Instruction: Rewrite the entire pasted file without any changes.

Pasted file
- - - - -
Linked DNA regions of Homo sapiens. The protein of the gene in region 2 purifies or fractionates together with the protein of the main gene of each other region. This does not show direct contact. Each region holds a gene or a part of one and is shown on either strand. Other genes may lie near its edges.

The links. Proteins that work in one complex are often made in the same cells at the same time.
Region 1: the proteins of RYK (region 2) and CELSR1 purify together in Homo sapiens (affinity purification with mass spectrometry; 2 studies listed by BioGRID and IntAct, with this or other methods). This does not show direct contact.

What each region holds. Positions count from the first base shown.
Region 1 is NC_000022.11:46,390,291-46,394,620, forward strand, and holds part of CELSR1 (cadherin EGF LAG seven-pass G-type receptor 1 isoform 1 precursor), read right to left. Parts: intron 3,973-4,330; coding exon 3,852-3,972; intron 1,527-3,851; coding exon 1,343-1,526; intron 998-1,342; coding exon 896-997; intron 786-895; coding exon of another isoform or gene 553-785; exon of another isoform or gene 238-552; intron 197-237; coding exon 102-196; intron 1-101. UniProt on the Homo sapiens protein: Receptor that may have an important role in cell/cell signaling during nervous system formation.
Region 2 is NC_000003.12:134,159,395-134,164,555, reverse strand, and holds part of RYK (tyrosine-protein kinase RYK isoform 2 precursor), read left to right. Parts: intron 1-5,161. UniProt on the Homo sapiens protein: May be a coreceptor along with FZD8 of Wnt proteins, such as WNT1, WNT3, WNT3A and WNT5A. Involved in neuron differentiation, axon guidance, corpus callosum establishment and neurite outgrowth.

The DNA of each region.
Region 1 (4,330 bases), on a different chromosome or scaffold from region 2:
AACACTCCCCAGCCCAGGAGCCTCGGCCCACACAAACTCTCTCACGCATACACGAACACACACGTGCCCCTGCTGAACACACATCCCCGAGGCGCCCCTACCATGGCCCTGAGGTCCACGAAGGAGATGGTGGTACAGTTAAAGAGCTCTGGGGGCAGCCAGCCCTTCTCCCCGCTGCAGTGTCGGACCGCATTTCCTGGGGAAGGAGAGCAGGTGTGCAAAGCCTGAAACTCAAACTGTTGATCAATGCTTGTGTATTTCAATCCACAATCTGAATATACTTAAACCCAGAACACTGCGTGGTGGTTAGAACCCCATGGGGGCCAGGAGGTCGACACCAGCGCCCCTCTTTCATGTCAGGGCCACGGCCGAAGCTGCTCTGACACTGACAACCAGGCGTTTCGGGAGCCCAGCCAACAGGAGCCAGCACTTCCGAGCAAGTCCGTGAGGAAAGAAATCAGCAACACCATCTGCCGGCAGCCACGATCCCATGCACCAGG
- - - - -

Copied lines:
Linked DNA regions of Homo sapiens. The protein of the gene in region 2 purifies or fractionates together with the protein of the main gene of each other region. This does not show direct contact. Each region holds a gene or a part of one and is shown on either strand. Other genes may lie near its edges.

The links. Proteins that work in one complex are often made in the same cells at the same time.
Region 1: the proteins of RYK (region 2) and CELSR1 purify together in Homo sapiens (affinity purification with mass spectrometry; 2 studies listed by BioGRID and IntAct, with this or other methods). This does not show direct contact.

What each region holds. Positions count from the first base shown.
Region 1 is NC_000022.11:46,390,291-46,394,620, forward strand, and holds part of CELSR1 (cadherin EGF LAG seven-pass G-type receptor 1 isoform 1 precursor), read right to left. Parts: intron 3,973-4,330; coding exon 3,852-3,972; intron 1,527-3,851; coding exon 1,343-1,526; intron 998-1,342; coding exon 896-997; intron 786-895; coding exon of another isoform or gene 553-785; exon of another isoform or gene 238-552; intron 197-237; coding exon 102-196; intron 1-101. UniProt on the Homo sapiens protein: Receptor that may have an important role in cell/cell signaling during nervous system formation.
Region 2 is NC_000003.12:134,159,395-134,164,555, reverse strand, and holds part of RYK (tyrosine-protein kinase RYK isoform 2 precursor), read left to right. Parts: intron 1-5,161. UniProt on the Homo sapiens protein: May be a coreceptor along with FZD8 of Wnt proteins, such as WNT1, WNT3, WNT3A and WNT5A. Involved in neuron differentiation, axon guidance, corpus callosum establishment and neurite outgrowth.

The DNA of each region.
Region 1 (4,330 bases), on a different chromosome or scaffold from region 2:
AACACTCCCCAGCCCAGGAGCCTCGGCCCACACAAACTCTCTCACGCATACACGAACACACACGTGCCCCTGCTGAACACACATCCCCGAGGCGCCCCTACCATGGCCCTGAGGTCCACGAAGGAGATGGTGGTACAGTTAAAGAGCTCTGGGGGCAGCCAGCCCTTCTCCCCGCTGCAGTGTCGGACCGCATTTCCTGGGGAAGGAGAGCAGGTGTGCAAAGCCTGAAACTCAAACTGTTGATCAATGCTTGTGTATTTCAATCCACAATCTGAATATACTTAAACCCAGAACACTGCGTGGTGGTTAGAACCCCATGGGGGCCAGGAGGTCGACACCAGCGCCCCTCTTTCATGTCAGGGCCACGGCCGAAGCTGCTCTGACACTGACAACCAGGCGTTTCGGGAGCCCAGCCAACAGGAGCCAGCACTTCCGAGCAAGTCCGTGAGGAAAGAAATCAGCAACACCATCTGCCGGCAGCCACGATCCCATGCACCAGG